Cognitive Security Tames the Big Data Monster

Sometimes data can get so big, It's monstrous and ceases to be useful. Cognitive security helps measure what matters, allowing analysts to focus resources where they count.

Nancy Mogire, IT & Systems Security Researcher

February 3, 2017

3 Min Read
<p>(Image: Pixabay)</p>

The volume of event data that could be harnessed for security analysis bloats very fast even in small networks causing the risk of resource wastage on the wrong data while possibly missing good information, hence the reason why cognitive security is important.

In data-driven security, the goal should be to measure what matters, as not all data is useful. However, without a real reason to discriminate one set of data over another, the prudent path is to analyze everything. The result of that is strained resources including time, computing, and storage resources.

Cognitive analytics is an interesting subject in this context as it begins to offer a solution to the unwieldiness of big data. There are numerous tools now for the processing of data of various forms, but the problem is how to reduce the search for useful insight to center around what is known to be the most valuable information over time. In that sense, the cognitive security paradigm takes a machine learning approach to data processing to determine which is the data that really matters. In a white paper, IBM describes cognitive security as the implementation of self-learning systems that use data mining to mimic the functioning of the brain.

Cognitive insights, as one example, refers to the algorithm behind its version of cognitive analytics solution as automated signature construction, which as they discuss enables a security system tell when something irregular is happening that could indicate a threat even though the specific event does not match any existing threat signature.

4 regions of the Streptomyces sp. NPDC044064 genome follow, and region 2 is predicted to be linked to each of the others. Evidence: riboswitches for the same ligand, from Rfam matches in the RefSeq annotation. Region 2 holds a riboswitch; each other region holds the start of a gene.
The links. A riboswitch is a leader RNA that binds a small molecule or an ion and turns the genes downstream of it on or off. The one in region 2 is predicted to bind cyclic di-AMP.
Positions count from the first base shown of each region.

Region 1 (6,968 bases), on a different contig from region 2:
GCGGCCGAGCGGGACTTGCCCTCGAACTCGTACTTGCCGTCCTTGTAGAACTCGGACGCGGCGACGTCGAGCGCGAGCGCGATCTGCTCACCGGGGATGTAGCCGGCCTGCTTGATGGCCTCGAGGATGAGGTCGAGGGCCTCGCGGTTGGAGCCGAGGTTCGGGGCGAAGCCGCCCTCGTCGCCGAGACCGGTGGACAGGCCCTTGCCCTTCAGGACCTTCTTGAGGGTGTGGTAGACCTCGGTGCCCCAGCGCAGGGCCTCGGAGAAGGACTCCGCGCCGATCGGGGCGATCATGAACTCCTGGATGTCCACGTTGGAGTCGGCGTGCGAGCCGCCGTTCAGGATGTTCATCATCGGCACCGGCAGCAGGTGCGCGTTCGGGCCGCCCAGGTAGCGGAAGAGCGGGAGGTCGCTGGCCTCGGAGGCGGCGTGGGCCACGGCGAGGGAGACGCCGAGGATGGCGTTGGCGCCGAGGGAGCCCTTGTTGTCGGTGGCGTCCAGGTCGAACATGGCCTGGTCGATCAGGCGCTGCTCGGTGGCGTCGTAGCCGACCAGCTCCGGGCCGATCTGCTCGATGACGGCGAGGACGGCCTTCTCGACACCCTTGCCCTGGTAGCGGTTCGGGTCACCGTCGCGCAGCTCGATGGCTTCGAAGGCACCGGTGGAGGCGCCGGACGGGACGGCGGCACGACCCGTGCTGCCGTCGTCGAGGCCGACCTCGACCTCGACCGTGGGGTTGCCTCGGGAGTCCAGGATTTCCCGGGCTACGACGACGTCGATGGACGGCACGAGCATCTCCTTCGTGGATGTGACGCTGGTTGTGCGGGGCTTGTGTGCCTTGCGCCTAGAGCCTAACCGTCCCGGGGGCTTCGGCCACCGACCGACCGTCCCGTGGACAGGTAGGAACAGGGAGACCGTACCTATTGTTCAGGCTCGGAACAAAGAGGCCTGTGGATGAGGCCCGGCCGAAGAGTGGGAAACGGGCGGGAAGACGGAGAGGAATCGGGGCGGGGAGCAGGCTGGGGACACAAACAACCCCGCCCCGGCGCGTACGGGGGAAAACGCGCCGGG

The essence of cognitive analytics is the following: a human analyst can design a logical pattern of correlating and analyzing data and then give it to a machine that can apply this reasoning at a massive scale and also retain memory of the important outcomes for future application. For example, SparkCognition mentions that its artificial intelligence infrastructure can read through billions of pages of manufacturers' instructions and maintenance manuals. If an AI system can have access to this type of data in its complete form and for all components of a large system, then it can form correlations among possible causes of defects and failure in one component with possible sets of behavior in another component.

As a result, whenever actual behavior data starts flowing in, this AI analyst system can identify data that identifies potentially important relationships immediately to flag possible threats and potential failure. Additionally, with the ability to take a component and thoroughly research it in relation to potential threats and failures, cognitive analytics AI can also model potential failures not yet experienced and enabling the system to recognize future events if they begin to follow a potentially risky trajectory.

Cognitive analytics relies on data available within the network and data publicly available from the internet and other sources to continuously model threat patterns. This data includes attacks, exploits, threat signatures, solutions, threat evolution patterns, and other details of anomalous behavior in networks as well as data on different system components, their manufacturing, variation of models, failure patterns, and unsolved problems. All this data can then be applied with human expert-like reasoning while operating at large scale to cut through tons of data that would otherwise be hard to make optimal use of because of sheer volume.

At this level of analytics, data that is not meaningful can be identified as such immediately, and even though it may be processed or preserved in some way it doesn't present a risk of diverting useful resources towards analysis of useless data at crucial points in time. Even useful data can be analyzed based on known previous patterns in the sense that where the outcome of processing such data is always the same then previous information can be utilized while it remains reasonable. Over time cognitive analytics usage might make a big difference in helping organizations determine detect a threat in time, one moment too late, or never.

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Nancy Mogire

IT & Systems Security Researcher

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